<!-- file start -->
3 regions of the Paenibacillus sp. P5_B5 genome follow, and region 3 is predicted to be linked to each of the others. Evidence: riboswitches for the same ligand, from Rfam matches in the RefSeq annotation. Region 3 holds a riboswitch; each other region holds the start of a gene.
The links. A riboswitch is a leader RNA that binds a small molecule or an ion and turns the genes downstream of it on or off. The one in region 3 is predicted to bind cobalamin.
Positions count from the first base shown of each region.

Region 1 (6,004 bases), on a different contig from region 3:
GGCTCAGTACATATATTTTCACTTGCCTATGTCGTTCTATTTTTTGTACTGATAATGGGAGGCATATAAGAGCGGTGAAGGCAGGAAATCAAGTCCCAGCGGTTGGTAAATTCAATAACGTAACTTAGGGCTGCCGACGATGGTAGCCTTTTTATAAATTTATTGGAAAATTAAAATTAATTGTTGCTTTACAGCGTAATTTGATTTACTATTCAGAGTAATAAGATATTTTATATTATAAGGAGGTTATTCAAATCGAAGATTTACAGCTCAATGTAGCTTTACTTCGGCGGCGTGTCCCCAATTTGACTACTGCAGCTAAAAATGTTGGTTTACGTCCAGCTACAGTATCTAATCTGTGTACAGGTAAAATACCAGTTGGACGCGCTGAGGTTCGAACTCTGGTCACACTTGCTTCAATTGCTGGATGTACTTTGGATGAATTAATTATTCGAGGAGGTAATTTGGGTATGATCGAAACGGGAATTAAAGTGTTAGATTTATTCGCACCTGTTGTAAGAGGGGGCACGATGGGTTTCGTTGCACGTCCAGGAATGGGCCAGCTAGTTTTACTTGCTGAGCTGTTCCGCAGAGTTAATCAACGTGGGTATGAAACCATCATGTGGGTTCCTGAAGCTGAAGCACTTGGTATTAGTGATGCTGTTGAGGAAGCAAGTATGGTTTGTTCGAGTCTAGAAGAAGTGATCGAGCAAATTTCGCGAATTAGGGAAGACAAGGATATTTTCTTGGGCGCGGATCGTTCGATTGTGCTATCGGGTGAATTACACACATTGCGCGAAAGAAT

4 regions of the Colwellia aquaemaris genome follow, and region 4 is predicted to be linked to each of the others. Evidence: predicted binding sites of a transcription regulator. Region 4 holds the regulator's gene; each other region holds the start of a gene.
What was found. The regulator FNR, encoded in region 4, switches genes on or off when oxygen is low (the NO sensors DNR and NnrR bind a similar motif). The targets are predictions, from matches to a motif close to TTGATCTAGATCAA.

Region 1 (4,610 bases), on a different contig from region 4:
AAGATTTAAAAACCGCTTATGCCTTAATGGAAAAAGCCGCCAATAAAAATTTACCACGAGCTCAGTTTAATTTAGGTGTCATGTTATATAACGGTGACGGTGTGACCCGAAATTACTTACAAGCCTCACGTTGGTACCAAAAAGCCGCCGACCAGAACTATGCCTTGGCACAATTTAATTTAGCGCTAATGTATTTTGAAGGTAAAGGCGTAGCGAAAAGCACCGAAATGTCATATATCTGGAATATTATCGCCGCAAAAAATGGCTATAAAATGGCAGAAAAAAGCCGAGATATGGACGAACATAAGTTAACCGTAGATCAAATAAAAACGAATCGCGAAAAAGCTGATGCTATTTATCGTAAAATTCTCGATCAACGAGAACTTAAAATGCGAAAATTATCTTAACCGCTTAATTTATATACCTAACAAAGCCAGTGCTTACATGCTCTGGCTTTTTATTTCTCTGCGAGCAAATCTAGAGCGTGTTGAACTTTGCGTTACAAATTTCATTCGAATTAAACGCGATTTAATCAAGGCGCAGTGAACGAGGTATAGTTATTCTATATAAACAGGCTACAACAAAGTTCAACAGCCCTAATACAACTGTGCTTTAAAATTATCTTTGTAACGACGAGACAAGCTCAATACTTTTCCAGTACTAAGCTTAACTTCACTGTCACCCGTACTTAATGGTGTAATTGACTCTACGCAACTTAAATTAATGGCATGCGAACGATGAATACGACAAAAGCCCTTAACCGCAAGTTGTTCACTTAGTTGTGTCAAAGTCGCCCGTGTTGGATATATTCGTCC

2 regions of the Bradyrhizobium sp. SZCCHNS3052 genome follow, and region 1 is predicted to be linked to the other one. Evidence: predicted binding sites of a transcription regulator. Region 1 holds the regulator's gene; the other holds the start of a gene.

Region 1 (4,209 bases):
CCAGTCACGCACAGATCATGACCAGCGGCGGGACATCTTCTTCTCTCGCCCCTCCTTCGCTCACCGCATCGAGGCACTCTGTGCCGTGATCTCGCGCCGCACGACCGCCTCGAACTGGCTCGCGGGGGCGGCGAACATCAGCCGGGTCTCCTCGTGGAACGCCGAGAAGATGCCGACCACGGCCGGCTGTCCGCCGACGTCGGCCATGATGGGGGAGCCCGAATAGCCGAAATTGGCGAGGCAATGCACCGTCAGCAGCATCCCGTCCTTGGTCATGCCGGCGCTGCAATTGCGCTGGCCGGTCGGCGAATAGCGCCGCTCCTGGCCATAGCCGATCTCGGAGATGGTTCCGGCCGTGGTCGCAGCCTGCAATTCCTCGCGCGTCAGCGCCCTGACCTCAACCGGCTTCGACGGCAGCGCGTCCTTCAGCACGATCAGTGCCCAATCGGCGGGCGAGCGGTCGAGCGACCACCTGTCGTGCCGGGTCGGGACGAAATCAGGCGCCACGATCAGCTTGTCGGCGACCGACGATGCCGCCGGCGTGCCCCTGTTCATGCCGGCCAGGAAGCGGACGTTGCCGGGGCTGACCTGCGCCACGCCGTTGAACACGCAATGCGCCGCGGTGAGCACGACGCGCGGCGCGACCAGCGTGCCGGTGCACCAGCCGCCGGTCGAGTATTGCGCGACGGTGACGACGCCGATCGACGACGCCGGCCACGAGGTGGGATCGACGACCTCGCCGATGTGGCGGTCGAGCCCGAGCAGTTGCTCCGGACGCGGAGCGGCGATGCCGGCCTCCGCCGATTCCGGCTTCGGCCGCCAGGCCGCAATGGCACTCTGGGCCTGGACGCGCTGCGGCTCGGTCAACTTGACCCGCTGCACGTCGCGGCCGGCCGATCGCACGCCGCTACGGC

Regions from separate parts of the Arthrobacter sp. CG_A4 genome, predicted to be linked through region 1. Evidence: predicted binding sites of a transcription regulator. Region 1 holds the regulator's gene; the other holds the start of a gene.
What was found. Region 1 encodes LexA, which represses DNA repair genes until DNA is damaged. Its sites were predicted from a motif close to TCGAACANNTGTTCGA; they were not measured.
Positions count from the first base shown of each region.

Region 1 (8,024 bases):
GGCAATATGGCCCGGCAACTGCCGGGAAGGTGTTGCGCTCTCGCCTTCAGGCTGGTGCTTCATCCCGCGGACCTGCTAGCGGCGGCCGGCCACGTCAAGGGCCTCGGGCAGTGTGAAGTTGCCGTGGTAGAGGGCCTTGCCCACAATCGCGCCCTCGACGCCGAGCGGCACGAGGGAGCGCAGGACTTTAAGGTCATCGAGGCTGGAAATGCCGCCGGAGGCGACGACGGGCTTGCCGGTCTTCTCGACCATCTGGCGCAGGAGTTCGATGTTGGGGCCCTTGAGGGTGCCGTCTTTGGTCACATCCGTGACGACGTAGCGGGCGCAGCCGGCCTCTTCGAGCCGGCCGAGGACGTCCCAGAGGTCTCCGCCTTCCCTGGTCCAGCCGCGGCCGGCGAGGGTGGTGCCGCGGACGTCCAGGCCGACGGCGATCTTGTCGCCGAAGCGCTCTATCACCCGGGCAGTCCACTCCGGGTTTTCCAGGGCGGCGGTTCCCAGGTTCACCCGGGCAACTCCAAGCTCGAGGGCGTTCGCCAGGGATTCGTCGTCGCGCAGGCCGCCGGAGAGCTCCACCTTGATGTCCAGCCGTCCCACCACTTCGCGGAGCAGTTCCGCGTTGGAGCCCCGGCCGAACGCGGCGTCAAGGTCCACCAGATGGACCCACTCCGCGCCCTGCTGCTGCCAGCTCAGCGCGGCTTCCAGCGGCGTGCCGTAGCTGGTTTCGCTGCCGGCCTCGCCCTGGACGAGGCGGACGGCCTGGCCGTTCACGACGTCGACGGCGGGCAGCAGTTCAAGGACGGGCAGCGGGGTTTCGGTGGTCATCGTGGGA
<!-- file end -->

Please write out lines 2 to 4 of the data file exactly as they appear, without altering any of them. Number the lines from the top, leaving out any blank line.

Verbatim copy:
The links. A riboswitch is a leader RNA that binds a small molecule or an ion and turns the genes downstream of it on or off. The one in region 3 is predicted to bind cobalamin.
Positions count from the first base shown of each region.

Region 1 (6,004 bases), on a different contig from region 3: